By Pauline Marples
For nigh on 160 years anyone travelling down Old Mill Lane towards Mansfield Woodhouse would have seen the buildings of Rushpool Farm nestled among the fields on the right.
From 1853 Edward Clark was known to have farmed there. In 1861 when the census was taken he was living there with his elderly mother and three servants, and he was still farming at Rushpool in 1871.
Ten years later the farm had a new tenant, 55 year old widow Martha Vanes who is recorded on the census returns as the farmer. Martha was living at Rushpool with her son William, daughters Hannah, Emily and Lucy, and her sister Ann Clayton. She also employed three men to help on the farm.
Over the next few years, the tenancy of the farm changed a number of times, with George Bennett (1885 & 1888), Frederick William Ibbotson (1891) and John Wilson (1894) all known to have resided there. By 1904, the Watkinson family had moved in to farm Rushpool.
Living at the farm on the night the 1911 census was taken were :- Walter Watkinson (farmer), Samuel Watkinson (farmer), Mary Riley (house keeper), Lawrence Hetter (servant boy), Percy Woodville Phillips a boarder whose occupation is given as mining student.
In 1913 when the land tax was taken, Rushpool Farm was described as being built of stone and slate, it had six bedrooms, three rooms, kitchen, two dairy’s, a wash house, cellars, flagged yard with a building for coal, an earth closet and ash shed. The building around the farm were listed as a stable, barn, granary, crew yard, pig sty’s etc.
1947 The Farm is sold
The Watkinson family were still named as the tenants in 1947 when Rushpool Farm was sold by the Welbeck Estates Company. The sale catalogue describes the house as now having three sitting rooms, kitchen and back kitchen, cellar, five bedrooms and a bathroom.
The next known owner was Joan Blythe who purchased the farm in her name in 1956. Joan was at that time married to John Blythe, they had two children Jacqueline & Christine. The farm had 100acres and was managed by Bert ?, he also managed the Blythes other farm of 1,600 acres. John Blythe at one time had a haulage business which was taken over by Roy Bowring.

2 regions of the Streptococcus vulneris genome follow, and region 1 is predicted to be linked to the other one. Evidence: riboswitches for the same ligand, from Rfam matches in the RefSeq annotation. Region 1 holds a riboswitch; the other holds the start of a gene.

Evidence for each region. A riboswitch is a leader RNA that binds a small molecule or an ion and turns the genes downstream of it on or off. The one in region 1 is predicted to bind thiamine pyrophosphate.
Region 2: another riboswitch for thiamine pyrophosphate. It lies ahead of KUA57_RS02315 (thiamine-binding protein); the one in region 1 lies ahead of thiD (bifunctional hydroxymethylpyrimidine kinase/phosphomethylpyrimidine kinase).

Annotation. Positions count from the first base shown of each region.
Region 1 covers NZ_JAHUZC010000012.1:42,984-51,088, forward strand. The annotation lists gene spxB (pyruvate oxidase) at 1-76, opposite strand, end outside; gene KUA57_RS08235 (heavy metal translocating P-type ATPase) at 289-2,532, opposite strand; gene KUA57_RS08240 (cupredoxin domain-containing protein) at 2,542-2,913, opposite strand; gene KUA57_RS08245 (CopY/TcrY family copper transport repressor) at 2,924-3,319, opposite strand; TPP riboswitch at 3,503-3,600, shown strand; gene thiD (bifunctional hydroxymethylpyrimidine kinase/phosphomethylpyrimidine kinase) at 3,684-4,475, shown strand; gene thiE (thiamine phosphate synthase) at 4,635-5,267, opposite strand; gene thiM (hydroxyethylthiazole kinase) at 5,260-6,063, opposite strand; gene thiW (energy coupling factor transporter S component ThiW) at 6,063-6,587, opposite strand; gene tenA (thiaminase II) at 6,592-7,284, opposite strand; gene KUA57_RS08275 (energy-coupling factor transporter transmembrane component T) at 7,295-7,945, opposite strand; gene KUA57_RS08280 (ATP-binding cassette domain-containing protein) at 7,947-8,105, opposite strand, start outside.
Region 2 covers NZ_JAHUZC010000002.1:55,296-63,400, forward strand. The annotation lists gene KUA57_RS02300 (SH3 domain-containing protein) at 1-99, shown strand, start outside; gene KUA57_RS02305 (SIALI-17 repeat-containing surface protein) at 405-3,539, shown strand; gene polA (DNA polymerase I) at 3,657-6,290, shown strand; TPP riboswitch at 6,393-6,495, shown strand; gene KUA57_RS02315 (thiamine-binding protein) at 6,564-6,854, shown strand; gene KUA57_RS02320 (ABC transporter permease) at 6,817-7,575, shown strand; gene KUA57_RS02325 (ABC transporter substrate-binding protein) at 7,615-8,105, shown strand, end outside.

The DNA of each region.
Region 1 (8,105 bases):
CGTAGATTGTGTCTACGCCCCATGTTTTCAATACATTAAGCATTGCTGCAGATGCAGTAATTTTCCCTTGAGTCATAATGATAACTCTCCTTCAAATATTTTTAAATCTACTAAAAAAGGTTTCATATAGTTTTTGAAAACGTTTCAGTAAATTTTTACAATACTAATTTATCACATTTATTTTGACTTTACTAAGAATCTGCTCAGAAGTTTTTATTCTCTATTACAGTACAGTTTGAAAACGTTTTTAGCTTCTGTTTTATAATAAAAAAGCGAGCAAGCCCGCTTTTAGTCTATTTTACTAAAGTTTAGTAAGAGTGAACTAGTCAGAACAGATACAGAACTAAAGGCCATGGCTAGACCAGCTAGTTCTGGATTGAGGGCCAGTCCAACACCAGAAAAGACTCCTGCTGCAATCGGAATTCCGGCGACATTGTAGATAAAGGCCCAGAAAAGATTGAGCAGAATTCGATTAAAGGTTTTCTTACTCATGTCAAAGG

Joan and John’s marriage broke up and they were divorced in 1960. Joan kept her ownership of Rushpool Farm but allowed John and his second wife Sheila to live there, they had a daughter Karen.
In 1989 tragedy struck the family when John and his daughter Karen were shifting metal irrigation pipes, an overhead cable was touched and they were killed. (source oral history). Sheila died the same year.
Joan Blythe sold the farm to Roy Bowring in the 1990’s. He eventually sold it as building land.
In the mid 1990’s the farm fields became the site of much development. A new road was cut through from Old Mill Lane to New Mill Lane and the building of Asda superstore took place.
In 1998 the Rushpool farm buildings became a storage area for contractor equipment. The buildings become increasingly derelict until finally the last owners, Hallam Land Management demolished the buildings.
Today  a clump of trees are all that remain of the large farm which was once owned by the Duke of Portland, and tenanted by many people. The building that was once a landmark to the people of Mansfield Woodhouse and Forest Town is now just another example of our local heritage that has gone forever.